HIKING CASCADE LAKE: If you’ve taken the hairpin turn just south of Emerald Bay where even at 15 mph makes it tough to stay in your lane, you’ll see a small lake called Cascade below you as you look west. If you keep going you’re come to at the turnoff for the Bayview Campground across from Inspiration Point where you will find a trailhead to Cascade Falls. It is a moderate 40 minute hike surprisingly without a lot of elevation gain. At the end you are awarded with spectacular scenery — the 200-foot Cascade Falls and Cascade Lake. How impressive is it? Let’s put it this way, in my younger days it was the perfect location for a date picnic as it was far from a killer hike, the scenery was great along the trail and once you get there.
SAND HARBOR: I’m not a beach person but I’ll lay in the soft sand found along much of the southeast side of Lake Tahoe any day. There is no comparison to ocean beaches. The sand really is soft, there’s no muck, and it smells a heck of a lot nicer. Think of Ocean Beach in San Francisco with finishing sand, much bluer water, and a fresh alpine smells with a bit of shade tossed into the mix. Sand Harbor is a Nevada State Park.
TAHOE RIM TRAIL: I’ve done a short section that heads north from Brockway Summit toward Mt. Rose. The views were impressive but from what I’ve been told they are nothing compared to what can be found along the western rim. The 165-mile loop trail can be broken down into manageable day trips. The elevation ranges from 6,240 feet at the Truckee River to 10,338 feet at Relay Peak. For information go to tahoerimtrail.org.
HEAVENLY VALLEY SCENIC GONDOLA: The 2.4 mile ride to the top of Heavenly Mountain is arguably the most stunning panoramic view of Lake Tahoe you can get without working up a sweat. For more information go to skiheavenly.com
HARVEY’S CASINO: Casino’s aren’t my thing but Harvey’s appeals to me for several reasons. Their outdoor concert venue near the south shore rocks. The19th Kitchen & Bar — located aptly on the 19th floor — does a Herculean job matching its food with the spectacular view of Lake Tahoe. It is also the last place where I actually gambled when visiting a casino. It was several weeks after a 1,000-pound bomb an extortionist left that the FBI detonated on Aug. 27, 1980 blew a three-story hole in the hotel tower. Structural engineers deemed the building safe enough to allow the casino to reopen with plywood where the mirror ceilings had been. It was probably that fact plus Harvey’s first day back in business that got me to hit the 21 tables. It was my biggest win netting $500 in an hour but that’s another story.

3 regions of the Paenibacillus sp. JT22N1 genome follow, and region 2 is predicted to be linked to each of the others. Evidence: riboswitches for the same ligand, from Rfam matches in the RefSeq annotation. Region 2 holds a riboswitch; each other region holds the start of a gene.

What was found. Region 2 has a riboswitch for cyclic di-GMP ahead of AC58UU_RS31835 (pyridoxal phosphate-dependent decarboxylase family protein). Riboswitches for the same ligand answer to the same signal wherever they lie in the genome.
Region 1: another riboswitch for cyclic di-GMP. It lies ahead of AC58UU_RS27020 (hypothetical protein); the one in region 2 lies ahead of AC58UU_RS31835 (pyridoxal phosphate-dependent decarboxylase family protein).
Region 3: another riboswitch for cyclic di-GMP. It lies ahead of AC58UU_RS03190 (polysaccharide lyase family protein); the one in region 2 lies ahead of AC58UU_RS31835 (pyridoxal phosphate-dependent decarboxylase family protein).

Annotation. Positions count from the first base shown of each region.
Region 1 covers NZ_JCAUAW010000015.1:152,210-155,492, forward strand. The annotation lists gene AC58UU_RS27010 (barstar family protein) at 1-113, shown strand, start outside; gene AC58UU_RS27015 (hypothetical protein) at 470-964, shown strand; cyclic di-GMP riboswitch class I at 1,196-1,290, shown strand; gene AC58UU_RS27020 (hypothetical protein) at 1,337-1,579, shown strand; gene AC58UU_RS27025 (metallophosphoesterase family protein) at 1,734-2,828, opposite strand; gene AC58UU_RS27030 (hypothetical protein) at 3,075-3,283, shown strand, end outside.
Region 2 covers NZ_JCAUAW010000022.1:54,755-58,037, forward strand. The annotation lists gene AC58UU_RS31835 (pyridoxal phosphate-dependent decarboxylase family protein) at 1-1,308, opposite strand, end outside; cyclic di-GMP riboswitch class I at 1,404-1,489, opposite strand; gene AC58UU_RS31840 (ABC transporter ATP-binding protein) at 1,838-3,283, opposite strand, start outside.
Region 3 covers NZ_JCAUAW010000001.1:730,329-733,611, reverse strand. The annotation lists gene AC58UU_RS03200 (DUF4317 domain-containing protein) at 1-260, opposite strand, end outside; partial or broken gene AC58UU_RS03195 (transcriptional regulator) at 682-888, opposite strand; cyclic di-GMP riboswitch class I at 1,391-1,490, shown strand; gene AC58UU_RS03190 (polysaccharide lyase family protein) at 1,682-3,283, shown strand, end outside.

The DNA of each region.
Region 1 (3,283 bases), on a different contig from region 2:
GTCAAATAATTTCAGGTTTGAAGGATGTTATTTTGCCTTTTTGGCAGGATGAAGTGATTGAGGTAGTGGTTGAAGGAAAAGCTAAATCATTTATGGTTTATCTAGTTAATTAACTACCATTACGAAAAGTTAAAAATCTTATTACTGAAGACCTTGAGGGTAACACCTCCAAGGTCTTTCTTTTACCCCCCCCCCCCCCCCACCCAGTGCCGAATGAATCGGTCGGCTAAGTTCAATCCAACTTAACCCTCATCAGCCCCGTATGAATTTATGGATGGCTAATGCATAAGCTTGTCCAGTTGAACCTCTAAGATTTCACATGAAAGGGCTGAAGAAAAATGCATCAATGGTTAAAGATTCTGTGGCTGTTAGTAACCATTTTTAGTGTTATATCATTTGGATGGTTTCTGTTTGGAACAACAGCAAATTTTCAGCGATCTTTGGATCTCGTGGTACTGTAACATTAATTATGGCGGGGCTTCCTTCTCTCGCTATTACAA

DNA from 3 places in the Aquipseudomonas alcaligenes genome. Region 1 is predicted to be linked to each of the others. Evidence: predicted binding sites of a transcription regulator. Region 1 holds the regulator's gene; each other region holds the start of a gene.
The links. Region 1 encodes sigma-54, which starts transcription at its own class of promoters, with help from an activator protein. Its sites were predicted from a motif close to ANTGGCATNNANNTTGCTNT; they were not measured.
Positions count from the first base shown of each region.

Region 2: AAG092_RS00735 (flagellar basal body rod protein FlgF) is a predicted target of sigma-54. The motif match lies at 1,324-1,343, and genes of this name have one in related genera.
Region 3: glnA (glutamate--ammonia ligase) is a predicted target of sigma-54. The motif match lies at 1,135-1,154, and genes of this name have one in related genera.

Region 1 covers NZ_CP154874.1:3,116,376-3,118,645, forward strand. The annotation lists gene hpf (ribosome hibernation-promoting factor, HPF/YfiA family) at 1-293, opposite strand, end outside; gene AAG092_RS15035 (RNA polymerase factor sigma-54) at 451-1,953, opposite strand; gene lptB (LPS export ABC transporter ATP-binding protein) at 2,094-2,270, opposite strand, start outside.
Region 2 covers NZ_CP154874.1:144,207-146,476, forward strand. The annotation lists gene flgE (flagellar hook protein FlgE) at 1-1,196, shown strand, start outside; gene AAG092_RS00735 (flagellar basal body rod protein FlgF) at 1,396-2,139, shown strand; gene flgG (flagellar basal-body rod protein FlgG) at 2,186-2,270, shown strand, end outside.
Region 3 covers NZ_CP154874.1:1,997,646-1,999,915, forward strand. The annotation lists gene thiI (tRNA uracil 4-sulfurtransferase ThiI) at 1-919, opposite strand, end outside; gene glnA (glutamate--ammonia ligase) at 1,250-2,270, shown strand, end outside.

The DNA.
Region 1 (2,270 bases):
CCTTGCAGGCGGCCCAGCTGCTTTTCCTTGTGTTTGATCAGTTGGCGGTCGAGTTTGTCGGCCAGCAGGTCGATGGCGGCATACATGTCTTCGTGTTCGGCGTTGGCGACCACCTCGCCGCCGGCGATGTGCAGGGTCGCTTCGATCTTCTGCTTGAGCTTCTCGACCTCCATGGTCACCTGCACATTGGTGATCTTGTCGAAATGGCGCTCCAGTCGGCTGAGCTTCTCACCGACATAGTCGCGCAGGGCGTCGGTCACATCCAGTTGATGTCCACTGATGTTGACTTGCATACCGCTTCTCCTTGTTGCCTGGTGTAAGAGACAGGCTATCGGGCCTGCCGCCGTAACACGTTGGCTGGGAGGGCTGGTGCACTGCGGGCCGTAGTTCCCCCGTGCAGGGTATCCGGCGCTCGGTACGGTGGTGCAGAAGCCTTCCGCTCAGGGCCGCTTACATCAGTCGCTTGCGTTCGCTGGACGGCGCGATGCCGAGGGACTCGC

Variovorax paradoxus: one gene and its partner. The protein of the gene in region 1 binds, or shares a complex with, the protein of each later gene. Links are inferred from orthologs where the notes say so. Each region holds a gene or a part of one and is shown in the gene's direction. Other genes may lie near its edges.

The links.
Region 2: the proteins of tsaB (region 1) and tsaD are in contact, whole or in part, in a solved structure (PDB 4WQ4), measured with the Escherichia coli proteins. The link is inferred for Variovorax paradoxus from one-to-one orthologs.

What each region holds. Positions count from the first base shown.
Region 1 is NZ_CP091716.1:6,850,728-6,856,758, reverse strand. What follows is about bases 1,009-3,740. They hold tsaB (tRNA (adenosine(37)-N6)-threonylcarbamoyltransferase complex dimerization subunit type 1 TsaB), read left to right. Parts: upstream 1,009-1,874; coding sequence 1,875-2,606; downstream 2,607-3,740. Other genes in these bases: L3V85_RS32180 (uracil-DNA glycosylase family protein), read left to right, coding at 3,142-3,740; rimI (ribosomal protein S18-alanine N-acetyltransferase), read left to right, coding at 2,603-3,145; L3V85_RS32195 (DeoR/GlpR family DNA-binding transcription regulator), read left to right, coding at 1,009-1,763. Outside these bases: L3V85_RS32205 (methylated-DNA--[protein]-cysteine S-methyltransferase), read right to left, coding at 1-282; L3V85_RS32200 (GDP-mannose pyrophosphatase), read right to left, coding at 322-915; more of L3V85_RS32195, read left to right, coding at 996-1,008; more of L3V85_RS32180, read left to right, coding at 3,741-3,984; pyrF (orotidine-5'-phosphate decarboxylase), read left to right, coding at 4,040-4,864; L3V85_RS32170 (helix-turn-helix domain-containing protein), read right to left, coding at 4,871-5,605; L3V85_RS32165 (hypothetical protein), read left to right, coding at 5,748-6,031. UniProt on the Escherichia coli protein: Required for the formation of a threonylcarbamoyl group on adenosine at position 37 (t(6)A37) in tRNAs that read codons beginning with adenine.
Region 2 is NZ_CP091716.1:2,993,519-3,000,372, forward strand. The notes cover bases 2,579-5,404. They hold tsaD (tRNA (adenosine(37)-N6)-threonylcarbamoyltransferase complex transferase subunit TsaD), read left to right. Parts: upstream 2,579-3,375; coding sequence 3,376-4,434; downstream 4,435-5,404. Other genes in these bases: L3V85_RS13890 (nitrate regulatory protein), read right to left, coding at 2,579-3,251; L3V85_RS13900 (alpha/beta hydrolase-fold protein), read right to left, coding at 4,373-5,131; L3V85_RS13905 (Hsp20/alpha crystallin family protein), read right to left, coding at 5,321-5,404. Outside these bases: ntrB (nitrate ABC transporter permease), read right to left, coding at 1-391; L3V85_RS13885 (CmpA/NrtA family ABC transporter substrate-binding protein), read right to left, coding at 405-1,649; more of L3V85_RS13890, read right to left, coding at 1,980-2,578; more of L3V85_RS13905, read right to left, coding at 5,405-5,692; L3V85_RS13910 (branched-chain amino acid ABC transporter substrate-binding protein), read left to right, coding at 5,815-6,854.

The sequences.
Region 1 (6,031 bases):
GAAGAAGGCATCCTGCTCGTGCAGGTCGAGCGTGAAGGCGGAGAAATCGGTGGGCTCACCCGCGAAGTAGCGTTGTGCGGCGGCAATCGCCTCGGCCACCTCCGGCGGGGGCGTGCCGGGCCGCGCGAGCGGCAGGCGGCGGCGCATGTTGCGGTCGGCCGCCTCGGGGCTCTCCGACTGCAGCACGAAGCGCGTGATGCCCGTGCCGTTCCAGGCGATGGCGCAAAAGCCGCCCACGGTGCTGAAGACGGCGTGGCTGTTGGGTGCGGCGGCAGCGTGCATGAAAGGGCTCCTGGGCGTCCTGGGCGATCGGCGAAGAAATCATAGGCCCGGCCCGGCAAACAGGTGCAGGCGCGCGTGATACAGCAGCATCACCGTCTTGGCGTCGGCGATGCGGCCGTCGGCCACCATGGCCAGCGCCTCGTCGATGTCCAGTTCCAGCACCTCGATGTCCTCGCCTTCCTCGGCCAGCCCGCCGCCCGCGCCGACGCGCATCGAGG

SHAKESPEARE AT SAND HARBOR: I love Shakespeare — go figure. I’ve taken two trips to Ashland, Oregon and was able to score seats in the replica Elizabethan Theatre but there is something extremely special about watching Macbeth on an outdoor stage as the sun starts setting over the Sierra and Lake Tahoe turning a deeper blue that makes the Bard’s morality lessons even more impressive. The Lake Tahoe Shakespeare Festival is in its 45th year and is staging productions through Labor Day. After that there are weekend concerts such as jazz festivals planned. Go tolakoetahoeshakespeare.com for details.
Lake Tahoe has a host of other things to do from golfing among the pines to dining at some of the best restaurants around, especially the California side on the North Shore. And to be honest, the 72-mile drive around the lake itself is well worth the time.
And don’t turn your nose at the older motels you’ll find on North Shore. There are several places I’ve stayed over the years at the base of Brockway Summit where we have had rooms 30 or so feet from the water’s edge allowing you to be serenaded to the gently lapping of the lake’s waves as you fall asleep. (Development rules adopted since the 1950s makes that possible to replicate today.) I’m not a hot tub kind of guy but I make an exception when I can stay anywhere around Lake Tahoe and soak up the warmth and views.